Andrea Mitchell, chief foreign affairs correspondent for NBC News, delivered the commencement address to MBA graduates at the University of Pennsylvania’s Wharton School on May 16.
Mitchell took a moment to recognize “the nearly 380 of you, the 45 percenters of this amazing class, who are women.”
“Back in 1968, seven women graduated from the Wharton MBA program, and in ’69, there were five women graduates,” she said.
Women made up 42 percent of the entering class of 2012 in Wharton’s full-time MBA program, according to Bloomberg Businessweek data, which is the highest of any U.S. program ranked among the top 10. Harvard Business School follows at 40 percent, with Stanford’s Graduate School of Business and the University of Chicago’s Booth School of Business next at 35 percent.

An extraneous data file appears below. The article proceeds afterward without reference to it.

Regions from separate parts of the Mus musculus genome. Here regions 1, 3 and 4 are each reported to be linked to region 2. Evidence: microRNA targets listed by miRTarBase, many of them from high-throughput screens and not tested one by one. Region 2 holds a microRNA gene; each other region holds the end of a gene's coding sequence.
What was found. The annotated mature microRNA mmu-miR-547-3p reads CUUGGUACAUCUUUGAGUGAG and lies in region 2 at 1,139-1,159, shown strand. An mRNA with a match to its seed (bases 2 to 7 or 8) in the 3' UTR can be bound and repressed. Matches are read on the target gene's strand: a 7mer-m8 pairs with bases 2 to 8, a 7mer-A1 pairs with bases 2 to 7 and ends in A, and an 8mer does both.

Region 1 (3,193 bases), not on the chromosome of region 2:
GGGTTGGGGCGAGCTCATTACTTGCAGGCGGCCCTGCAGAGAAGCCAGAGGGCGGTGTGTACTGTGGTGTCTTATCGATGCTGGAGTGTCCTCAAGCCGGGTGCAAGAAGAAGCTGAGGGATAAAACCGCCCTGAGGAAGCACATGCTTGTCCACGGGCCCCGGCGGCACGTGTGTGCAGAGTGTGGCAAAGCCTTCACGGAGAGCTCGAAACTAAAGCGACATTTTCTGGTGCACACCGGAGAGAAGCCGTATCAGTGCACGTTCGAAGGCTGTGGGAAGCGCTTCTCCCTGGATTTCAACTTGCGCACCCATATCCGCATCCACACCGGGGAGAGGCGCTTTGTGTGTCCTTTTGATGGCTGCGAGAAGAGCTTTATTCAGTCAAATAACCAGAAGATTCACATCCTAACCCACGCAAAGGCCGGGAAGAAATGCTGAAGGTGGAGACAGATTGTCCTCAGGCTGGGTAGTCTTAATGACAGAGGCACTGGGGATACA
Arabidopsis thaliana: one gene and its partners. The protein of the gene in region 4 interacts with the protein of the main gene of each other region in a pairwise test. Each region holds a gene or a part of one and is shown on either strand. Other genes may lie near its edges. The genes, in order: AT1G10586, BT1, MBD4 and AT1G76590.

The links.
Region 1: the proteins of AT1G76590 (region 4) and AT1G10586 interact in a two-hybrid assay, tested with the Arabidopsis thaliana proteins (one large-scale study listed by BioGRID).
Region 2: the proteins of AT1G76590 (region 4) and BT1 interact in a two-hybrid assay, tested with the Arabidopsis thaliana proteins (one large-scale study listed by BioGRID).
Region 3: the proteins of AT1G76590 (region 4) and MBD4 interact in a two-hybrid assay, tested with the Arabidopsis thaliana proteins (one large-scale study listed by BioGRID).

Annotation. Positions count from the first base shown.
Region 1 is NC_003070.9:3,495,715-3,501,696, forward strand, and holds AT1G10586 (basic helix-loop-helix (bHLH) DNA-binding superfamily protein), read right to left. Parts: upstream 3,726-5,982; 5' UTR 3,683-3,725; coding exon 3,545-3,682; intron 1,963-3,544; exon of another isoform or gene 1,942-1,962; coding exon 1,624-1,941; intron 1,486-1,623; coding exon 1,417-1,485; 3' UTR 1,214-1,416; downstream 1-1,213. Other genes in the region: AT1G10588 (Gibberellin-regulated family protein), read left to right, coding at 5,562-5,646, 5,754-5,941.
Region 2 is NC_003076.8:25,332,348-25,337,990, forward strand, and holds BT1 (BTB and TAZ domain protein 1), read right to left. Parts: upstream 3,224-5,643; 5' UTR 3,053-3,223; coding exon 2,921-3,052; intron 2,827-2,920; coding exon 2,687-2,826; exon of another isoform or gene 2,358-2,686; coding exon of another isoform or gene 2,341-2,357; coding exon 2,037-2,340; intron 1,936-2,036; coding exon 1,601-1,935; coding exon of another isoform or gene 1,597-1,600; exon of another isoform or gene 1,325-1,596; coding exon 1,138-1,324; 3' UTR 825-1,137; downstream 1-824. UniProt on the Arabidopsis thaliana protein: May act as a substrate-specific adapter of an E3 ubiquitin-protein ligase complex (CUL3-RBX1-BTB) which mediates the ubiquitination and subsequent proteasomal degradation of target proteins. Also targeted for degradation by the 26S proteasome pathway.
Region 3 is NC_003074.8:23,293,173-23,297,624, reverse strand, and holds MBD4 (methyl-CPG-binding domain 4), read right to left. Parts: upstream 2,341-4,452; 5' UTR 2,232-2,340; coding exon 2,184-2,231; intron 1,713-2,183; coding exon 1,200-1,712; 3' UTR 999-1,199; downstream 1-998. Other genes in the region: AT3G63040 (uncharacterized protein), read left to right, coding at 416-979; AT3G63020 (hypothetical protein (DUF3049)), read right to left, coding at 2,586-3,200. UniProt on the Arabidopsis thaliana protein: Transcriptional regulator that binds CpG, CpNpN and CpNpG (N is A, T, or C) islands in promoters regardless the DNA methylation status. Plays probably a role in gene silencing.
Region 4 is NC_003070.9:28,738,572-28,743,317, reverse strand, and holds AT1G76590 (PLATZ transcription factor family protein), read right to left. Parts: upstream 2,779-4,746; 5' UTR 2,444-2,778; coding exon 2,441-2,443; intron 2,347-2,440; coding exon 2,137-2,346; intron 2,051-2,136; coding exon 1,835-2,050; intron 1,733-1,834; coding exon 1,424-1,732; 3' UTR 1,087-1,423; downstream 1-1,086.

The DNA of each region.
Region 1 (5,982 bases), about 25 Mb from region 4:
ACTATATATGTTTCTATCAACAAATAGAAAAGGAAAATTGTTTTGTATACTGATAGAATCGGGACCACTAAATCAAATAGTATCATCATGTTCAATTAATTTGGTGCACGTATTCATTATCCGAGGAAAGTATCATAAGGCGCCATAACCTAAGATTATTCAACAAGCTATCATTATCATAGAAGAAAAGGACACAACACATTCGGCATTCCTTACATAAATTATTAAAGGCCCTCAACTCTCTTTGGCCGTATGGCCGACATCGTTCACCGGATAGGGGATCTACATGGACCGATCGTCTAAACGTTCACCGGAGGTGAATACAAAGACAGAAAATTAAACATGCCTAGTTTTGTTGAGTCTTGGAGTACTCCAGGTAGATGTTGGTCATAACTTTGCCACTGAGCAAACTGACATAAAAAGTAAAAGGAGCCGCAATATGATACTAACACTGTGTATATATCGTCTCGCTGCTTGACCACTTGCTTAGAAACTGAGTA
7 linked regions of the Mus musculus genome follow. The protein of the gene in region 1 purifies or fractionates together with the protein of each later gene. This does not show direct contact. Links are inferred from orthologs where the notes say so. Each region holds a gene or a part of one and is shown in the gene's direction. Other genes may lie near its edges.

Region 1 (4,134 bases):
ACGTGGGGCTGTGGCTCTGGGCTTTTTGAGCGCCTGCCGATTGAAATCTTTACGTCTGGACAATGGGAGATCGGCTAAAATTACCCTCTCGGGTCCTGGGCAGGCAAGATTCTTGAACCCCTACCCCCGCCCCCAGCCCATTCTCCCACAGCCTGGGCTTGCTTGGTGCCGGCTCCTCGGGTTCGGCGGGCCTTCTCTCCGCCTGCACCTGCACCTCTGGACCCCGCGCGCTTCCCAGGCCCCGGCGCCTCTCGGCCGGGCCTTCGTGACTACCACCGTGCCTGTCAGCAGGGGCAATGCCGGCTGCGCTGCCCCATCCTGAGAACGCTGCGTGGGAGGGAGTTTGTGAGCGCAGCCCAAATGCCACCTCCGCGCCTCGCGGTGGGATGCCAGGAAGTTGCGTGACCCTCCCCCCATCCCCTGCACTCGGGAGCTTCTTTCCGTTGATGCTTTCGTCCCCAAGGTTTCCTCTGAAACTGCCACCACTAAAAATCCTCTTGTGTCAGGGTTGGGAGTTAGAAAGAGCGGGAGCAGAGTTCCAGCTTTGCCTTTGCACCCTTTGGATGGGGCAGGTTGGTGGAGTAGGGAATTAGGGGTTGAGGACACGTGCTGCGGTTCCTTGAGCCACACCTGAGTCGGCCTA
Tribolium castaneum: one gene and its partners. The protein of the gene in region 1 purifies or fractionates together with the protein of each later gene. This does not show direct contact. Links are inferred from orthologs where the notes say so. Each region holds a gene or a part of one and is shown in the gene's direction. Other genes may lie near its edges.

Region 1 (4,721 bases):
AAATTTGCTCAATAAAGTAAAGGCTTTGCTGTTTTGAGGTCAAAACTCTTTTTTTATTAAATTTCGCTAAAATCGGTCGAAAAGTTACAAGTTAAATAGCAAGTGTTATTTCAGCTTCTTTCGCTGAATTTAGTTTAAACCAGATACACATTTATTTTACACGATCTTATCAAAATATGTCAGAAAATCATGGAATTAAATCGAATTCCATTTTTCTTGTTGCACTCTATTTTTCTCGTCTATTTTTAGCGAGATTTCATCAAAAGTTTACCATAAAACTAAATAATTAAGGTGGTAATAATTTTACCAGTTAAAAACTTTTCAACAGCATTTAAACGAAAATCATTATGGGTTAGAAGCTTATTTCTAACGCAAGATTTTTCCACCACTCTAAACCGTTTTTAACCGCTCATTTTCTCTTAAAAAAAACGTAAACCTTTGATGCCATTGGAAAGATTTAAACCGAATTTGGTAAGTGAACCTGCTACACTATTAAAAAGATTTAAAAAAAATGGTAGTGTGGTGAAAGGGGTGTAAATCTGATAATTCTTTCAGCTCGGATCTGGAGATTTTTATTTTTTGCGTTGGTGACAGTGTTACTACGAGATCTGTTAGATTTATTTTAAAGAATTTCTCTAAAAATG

Mitchell went on to give an example of why she felt that class composition—and preparing minorities for leadership roles—are important: “If you tell yourself, in fact, that diversity and gender equity don’t matter, I ask all of you, ask yourselves, whether the Pentagon would still be ignoring sexual assaults in the military if a rising number of women senators hadn’t started raising holy hell?”
Senator Kirsten Gillibrand (D-N.Y.) introduced a bill the same day as Mitchell’s speech that would cause U.S. military commanders to lose authority over sexual-assault cases and other major crimes. The bill came in response to reports of sexual assaults and harassment in the armed services, including two cases involving service members who led programs that are supposed to prevent and respond to such attacks.